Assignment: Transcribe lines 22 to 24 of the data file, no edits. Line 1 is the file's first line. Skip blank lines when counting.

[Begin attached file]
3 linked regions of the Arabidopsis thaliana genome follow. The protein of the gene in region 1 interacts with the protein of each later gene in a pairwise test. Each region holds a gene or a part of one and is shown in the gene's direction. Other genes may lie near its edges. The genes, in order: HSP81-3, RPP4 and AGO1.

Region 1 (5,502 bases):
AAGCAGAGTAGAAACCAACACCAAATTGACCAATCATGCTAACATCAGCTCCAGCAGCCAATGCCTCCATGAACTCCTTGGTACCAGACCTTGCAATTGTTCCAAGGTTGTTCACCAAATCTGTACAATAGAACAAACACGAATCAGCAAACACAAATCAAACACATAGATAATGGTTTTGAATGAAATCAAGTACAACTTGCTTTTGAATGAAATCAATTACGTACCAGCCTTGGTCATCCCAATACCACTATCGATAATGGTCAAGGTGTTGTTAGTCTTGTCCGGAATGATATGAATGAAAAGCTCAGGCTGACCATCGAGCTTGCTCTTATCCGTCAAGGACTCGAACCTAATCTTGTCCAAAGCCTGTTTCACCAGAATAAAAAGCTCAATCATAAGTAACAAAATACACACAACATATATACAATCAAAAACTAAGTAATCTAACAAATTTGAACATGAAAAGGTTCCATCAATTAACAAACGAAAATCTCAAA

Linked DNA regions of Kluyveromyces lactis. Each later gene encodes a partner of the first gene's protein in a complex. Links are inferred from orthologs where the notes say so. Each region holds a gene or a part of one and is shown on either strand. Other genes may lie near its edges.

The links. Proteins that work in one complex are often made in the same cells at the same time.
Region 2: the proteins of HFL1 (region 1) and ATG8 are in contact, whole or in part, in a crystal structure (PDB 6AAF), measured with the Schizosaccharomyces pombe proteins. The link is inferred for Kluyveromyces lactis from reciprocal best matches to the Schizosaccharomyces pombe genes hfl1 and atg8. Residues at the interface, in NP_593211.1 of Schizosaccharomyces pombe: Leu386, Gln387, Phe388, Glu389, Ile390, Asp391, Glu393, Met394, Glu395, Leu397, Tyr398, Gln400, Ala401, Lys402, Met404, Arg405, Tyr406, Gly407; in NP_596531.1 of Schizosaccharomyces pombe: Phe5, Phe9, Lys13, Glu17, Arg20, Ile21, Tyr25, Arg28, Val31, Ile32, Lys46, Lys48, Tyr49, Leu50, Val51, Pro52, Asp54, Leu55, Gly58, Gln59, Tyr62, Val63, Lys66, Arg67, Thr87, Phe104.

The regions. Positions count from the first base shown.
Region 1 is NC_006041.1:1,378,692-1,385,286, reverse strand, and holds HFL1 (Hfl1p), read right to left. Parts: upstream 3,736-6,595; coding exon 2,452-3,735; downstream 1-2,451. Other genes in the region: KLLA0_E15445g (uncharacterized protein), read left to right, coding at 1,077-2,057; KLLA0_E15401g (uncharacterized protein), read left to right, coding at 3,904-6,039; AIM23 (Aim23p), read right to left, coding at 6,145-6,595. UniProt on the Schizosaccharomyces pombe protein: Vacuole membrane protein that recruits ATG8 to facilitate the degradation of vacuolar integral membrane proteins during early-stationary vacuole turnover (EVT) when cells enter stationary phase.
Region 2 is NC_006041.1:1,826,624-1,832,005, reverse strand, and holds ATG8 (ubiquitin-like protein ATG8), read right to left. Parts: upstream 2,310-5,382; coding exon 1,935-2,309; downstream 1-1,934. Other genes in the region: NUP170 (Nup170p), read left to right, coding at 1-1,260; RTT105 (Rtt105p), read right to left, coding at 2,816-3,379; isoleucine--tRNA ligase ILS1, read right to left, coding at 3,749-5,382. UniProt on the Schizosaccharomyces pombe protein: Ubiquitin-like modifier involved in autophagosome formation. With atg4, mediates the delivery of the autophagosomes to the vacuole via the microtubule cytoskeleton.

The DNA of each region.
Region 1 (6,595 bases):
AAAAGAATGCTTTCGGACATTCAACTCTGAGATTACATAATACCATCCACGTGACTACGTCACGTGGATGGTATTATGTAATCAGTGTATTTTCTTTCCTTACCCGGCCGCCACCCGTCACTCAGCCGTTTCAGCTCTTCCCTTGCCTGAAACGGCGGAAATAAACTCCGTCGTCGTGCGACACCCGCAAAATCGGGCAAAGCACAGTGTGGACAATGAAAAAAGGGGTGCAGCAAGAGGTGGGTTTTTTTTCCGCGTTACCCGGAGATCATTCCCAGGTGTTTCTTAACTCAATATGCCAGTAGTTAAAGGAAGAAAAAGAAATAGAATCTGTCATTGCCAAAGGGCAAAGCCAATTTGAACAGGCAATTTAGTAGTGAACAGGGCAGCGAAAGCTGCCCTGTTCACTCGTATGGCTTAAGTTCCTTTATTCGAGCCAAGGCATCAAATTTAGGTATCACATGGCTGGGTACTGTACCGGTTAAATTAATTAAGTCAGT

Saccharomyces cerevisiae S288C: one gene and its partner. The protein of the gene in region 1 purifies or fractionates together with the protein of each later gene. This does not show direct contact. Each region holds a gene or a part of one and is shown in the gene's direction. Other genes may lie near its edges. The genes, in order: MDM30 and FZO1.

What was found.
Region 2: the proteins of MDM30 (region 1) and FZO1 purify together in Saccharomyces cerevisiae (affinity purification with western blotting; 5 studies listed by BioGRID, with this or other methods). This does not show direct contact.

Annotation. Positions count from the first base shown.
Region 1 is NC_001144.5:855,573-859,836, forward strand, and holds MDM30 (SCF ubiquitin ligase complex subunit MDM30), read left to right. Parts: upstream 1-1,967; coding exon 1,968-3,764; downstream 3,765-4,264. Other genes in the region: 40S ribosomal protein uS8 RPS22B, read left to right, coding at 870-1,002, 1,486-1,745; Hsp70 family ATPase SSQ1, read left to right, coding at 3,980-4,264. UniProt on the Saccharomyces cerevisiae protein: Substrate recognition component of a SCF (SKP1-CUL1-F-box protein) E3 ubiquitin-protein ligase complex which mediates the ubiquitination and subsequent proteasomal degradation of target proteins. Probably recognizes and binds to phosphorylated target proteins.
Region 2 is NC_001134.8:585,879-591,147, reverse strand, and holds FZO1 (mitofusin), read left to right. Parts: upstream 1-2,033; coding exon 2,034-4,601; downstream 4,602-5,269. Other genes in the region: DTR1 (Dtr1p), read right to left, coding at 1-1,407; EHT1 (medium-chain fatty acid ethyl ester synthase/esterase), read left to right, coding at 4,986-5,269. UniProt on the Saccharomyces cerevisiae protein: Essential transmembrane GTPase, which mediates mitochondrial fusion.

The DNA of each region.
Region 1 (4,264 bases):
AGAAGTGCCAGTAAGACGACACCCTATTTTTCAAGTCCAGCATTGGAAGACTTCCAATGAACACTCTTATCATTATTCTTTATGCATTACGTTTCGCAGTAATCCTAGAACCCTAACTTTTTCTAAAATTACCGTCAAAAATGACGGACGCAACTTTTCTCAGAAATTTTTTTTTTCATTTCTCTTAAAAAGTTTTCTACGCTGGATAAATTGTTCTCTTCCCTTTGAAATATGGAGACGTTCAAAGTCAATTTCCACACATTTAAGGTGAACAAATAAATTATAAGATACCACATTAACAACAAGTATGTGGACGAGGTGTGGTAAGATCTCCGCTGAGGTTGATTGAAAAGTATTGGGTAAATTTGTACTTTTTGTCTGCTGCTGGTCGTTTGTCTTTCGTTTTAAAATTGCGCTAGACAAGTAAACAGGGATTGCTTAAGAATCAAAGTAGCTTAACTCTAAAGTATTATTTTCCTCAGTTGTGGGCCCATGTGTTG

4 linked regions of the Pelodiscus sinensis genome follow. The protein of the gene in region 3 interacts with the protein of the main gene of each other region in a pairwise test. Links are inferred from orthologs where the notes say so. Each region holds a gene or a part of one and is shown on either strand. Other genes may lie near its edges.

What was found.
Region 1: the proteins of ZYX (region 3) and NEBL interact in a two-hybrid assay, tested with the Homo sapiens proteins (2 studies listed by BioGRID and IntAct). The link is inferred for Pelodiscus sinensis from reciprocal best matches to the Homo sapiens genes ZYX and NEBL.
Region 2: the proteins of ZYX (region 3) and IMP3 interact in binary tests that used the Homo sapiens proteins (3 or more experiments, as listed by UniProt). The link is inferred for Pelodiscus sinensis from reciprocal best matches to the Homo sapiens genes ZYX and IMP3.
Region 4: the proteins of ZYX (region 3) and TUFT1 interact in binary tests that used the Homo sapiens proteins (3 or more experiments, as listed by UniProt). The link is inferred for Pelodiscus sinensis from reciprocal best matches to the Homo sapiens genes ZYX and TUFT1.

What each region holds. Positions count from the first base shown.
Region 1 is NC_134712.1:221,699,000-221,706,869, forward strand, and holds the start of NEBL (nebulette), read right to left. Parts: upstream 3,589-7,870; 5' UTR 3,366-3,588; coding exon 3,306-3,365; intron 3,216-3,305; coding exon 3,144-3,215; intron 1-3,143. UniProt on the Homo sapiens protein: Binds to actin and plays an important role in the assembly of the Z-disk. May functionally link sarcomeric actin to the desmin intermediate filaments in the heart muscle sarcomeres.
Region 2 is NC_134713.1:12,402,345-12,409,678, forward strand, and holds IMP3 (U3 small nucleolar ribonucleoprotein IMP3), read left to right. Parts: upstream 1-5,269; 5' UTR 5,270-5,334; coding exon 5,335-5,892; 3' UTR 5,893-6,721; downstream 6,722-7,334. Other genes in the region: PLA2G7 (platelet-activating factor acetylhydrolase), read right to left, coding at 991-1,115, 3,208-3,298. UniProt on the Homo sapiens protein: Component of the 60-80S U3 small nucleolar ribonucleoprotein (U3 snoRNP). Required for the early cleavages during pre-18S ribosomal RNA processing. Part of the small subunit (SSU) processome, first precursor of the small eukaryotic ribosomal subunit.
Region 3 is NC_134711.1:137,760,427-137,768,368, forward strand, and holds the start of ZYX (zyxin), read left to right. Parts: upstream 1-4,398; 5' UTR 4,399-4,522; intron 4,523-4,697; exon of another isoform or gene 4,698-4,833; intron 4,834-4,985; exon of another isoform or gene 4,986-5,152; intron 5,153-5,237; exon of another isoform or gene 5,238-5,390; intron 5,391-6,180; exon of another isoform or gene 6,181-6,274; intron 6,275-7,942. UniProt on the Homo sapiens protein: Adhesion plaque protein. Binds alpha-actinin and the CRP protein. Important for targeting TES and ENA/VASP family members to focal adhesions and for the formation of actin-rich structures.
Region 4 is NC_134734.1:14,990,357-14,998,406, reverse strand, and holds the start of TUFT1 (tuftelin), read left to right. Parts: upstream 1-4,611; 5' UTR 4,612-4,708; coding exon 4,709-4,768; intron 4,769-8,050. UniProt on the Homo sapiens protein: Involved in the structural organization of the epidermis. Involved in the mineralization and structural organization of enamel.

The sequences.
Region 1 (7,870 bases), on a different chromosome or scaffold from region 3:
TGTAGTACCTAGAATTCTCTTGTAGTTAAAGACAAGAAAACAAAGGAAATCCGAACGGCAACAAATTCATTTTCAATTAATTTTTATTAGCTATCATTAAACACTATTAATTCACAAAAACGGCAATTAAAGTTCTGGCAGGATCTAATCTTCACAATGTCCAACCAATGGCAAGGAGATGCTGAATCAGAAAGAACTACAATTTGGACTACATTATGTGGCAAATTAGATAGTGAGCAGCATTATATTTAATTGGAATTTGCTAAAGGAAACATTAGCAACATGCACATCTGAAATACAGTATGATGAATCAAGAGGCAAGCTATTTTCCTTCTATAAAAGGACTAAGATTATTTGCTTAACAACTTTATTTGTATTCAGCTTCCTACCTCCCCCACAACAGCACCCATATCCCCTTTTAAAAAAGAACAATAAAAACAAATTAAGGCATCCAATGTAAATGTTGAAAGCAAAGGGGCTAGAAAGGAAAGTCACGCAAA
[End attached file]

4 linked regions of the Pelodiscus sinensis genome follow. The protein of the gene in region 3 interacts with the protein of the main gene of each other region in a pairwise test. Links are inferred from orthologs where the notes say so. Each region holds a gene or a part of one and is shown on either strand. Other genes may lie near its edges.

What was found.
Region 1: the proteins of ZYX (region 3) and NEBL interact in a two-hybrid assay, tested with the Homo sapiens proteins (2 studies listed by BioGRID and IntAct). The link is inferred for Pelodiscus sinensis from reciprocal best matches to the Homo sapiens genes ZYX and NEBL.